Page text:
Employee/Ex-Employer Lawsuit Over Twitter Account Settles – Phonedog v. Kravitz
[Post by Venkat Balasubramani]
PhoneDog v. Kravitz, No. C 11-03474 MEJ (N.D. Cal.)
This is one of the first cases where employee and employee (in this case contractor) battled over a Twitter account. Noah Kravitz worked for PhoneDog as a contractor.
He left and took the account with him. The parties dispute the sequence of events, but he says he changed the @PhoneDog_Noah username to “@noahkravitz” with PhoneDog’s blessing. PhoneDog sued, asserting claims for conversion, misappropriation of trade secrets, and interference with economic relationships. Although they didn’t necessarily seem on solid legal ground, the court ultimately allowed these claims to proceed. (Kravitz predictably asserted counterclaims.) (Here are previous posts on the case: “Courts Says Employer’s Lawsuit Against Ex-Employee Over Retention and Use of Twitter Account can Proceed“; “Court Denies Kravitz’s Motion to Dismiss PhoneDog’s Amended Claims“; and “An Update on PhoneDog v. Kravitz, the Employee Twitter Account Case“.)
The lawsuit was originally filed in July 2011, and as Mashable initially reported has been finally resolved by agreement of the parties: “Writer Sued for his Twitter Followers Settles Case.” Terms of the settlement agreement do not appear to be public, but at a minimum it looks like Kravitz will be holding on to the Twitter account.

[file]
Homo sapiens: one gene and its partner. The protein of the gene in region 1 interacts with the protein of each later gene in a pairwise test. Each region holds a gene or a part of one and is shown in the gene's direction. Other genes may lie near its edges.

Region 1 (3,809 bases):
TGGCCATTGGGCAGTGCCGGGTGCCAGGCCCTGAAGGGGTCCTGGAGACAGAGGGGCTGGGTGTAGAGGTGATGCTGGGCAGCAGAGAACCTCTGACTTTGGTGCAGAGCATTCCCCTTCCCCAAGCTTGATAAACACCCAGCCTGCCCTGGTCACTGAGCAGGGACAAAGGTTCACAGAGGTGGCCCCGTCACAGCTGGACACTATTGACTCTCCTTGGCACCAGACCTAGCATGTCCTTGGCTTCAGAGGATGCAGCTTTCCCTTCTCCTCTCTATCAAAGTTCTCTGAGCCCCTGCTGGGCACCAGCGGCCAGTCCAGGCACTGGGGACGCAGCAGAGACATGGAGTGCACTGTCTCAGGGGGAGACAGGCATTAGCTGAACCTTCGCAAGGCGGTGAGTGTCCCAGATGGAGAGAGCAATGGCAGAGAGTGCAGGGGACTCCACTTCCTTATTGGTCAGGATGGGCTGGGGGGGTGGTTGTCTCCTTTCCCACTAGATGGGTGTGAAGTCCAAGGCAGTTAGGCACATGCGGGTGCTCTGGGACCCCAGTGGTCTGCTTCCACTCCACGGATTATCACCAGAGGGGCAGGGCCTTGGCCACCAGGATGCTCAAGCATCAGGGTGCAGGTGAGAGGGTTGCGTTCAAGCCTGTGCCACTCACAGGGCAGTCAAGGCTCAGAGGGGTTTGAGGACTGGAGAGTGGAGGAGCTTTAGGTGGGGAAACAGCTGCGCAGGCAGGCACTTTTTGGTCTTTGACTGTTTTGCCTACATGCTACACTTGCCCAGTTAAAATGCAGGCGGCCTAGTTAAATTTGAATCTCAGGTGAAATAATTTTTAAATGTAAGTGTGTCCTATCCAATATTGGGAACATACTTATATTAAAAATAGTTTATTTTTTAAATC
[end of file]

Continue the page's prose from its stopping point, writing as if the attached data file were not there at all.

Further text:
Employment disputes by nature can be emotional affairs, and when you add a social media component to it, I can see emotions running high, and decisions being made based on emotion rather than reason. It’s interesting that the parties decided to settle the case almost a year and a half after it was filed, with no significant litigation activity other than the initial denial of Kravitz’s motion to dismiss. You wonder why they didn’t resolve things easier. (This is often easier said than done, and the pure attrition of time and expenses can work wonders for the parties’ willingness to settle.)
Any useful takeaways from the dispute? The obvious is to have a written agreement in place governing employee social media accounts. The other is that social media accounts often mix the personal and the professional, so from a practical standpoint making a clean break may not be possible. In this vein, recently enacted social media legislation may also fall short of providing a clean solution. (See “Big Problems in California’s New Law Restricting Employers’ Access to Employees’ Online Accounts“; see also the earlier point: a contractual solution is preferable.)
When all is said and done, I really wonder about the economics of the litigation. Was it worth it for PhoneDog to really chase after the account after Kravitz had removed any branding from the account. On the flip side, what would have happened if Kravitz had just abandoned the account and started fresh? Either scenario would not have been the end of the world. Ultimately, the parties were battling over “followers,” who can be fickle, unpredictable, and certainly tough to place a value on.
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